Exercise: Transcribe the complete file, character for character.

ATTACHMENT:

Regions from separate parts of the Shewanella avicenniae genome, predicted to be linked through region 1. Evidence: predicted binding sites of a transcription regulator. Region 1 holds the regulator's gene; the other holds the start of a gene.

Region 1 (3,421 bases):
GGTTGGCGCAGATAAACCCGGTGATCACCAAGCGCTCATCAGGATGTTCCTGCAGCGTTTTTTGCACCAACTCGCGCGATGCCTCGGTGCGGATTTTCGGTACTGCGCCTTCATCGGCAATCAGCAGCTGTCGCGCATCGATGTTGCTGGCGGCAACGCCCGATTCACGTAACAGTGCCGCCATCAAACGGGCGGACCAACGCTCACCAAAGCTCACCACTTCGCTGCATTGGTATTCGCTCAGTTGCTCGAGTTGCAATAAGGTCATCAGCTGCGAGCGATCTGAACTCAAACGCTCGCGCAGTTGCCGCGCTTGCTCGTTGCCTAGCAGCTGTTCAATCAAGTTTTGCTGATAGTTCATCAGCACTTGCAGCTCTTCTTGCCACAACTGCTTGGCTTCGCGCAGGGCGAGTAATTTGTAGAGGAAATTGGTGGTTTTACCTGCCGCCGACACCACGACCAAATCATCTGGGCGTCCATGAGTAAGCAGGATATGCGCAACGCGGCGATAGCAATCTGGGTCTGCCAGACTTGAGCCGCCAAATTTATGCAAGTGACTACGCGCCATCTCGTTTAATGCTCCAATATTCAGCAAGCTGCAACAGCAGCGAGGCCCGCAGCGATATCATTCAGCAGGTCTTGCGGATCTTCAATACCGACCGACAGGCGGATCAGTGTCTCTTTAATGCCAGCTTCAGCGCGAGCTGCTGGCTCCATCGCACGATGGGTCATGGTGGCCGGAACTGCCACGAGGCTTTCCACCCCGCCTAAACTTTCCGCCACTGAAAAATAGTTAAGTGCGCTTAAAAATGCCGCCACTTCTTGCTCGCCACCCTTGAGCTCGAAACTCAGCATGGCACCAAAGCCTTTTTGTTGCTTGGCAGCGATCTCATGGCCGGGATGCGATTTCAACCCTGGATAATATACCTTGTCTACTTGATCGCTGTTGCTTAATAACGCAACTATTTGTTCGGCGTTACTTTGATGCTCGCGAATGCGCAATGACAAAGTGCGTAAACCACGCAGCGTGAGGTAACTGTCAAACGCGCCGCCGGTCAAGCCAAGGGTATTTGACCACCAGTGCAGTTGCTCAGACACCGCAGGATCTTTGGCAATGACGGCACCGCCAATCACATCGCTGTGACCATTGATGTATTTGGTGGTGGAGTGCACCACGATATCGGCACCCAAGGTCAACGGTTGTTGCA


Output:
Regions from separate parts of the Shewanella avicenniae genome, predicted to be linked through region 1. Evidence: predicted binding sites of a transcription regulator. Region 1 holds the regulator's gene; the other holds the start of a gene.

Region 1 (3,421 bases):
GGTTGGCGCAGATAAACCCGGTGATCACCAAGCGCTCATCAGGATGTTCCTGCAGCGTTTTTTGCACCAACTCGCGCGATGCCTCGGTGCGGATTTTCGGTACTGCGCCTTCATCGGCAATCAGCAGCTGTCGCGCATCGATGTTGCTGGCGGCAACGCCCGATTCACGTAACAGTGCCGCCATCAAACGGGCGGACCAACGCTCACCAAAGCTCACCACTTCGCTGCATTGGTATTCGCTCAGTTGCTCGAGTTGCAATAAGGTCATCAGCTGCGAGCGATCTGAACTCAAACGCTCGCGCAGTTGCCGCGCTTGCTCGTTGCCTAGCAGCTGTTCAATCAAGTTTTGCTGATAGTTCATCAGCACTTGCAGCTCTTCTTGCCACAACTGCTTGGCTTCGCGCAGGGCGAGTAATTTGTAGAGGAAATTGGTGGTTTTACCTGCCGCCGACACCACGACCAAATCATCTGGGCGTCCATGAGTAAGCAGGATATGCGCAACGCGGCGATAGCAATCTGGGTCTGCCAGACTTGAGCCGCCAAATTTATGCAAGTGACTACGCGCCATCTCGTTTAATGCTCCAATATTCAGCAAGCTGCAACAGCAGCGAGGCCCGCAGCGATATCATTCAGCAGGTCTTGCGGATCTTCAATACCGACCGACAGGCGGATCAGTGTCTCTTTAATGCCAGCTTCAGCGCGAGCTGCTGGCTCCATCGCACGATGGGTCATGGTGGCCGGAACTGCCACGAGGCTTTCCACCCCGCCTAAACTTTCCGCCACTGAAAAATAGTTAAGTGCGCTTAAAAATGCCGCCACTTCTTGCTCGCCACCCTTGAGCTCGAAACTCAGCATGGCACCAAAGCCTTTTTGTTGCTTGGCAGCGATCTCATGGCCGGGATGCGATTTCAACCCTGGATAATATACCTTGTCTACTTGATCGCTGTTGCTTAATAACGCAACTATTTGTTCGGCGTTACTTTGATGCTCGCGAATGCGCAATGACAAAGTGCGTAAACCACGCAGCGTGAGGTAACTGTCAAACGCGCCGCCGGTCAAGCCAAGGGTATTTGACCACCAGTGCAGTTGCTCAGACACCGCAGGATCTTTGGCAATGACGGCACCGCCAATCACATCGCTGTGACCATTGATGTATTTGGTGGTGGAGTGCACCACGATATCGGCACCCAAGGTCAACGGTTGTTGCA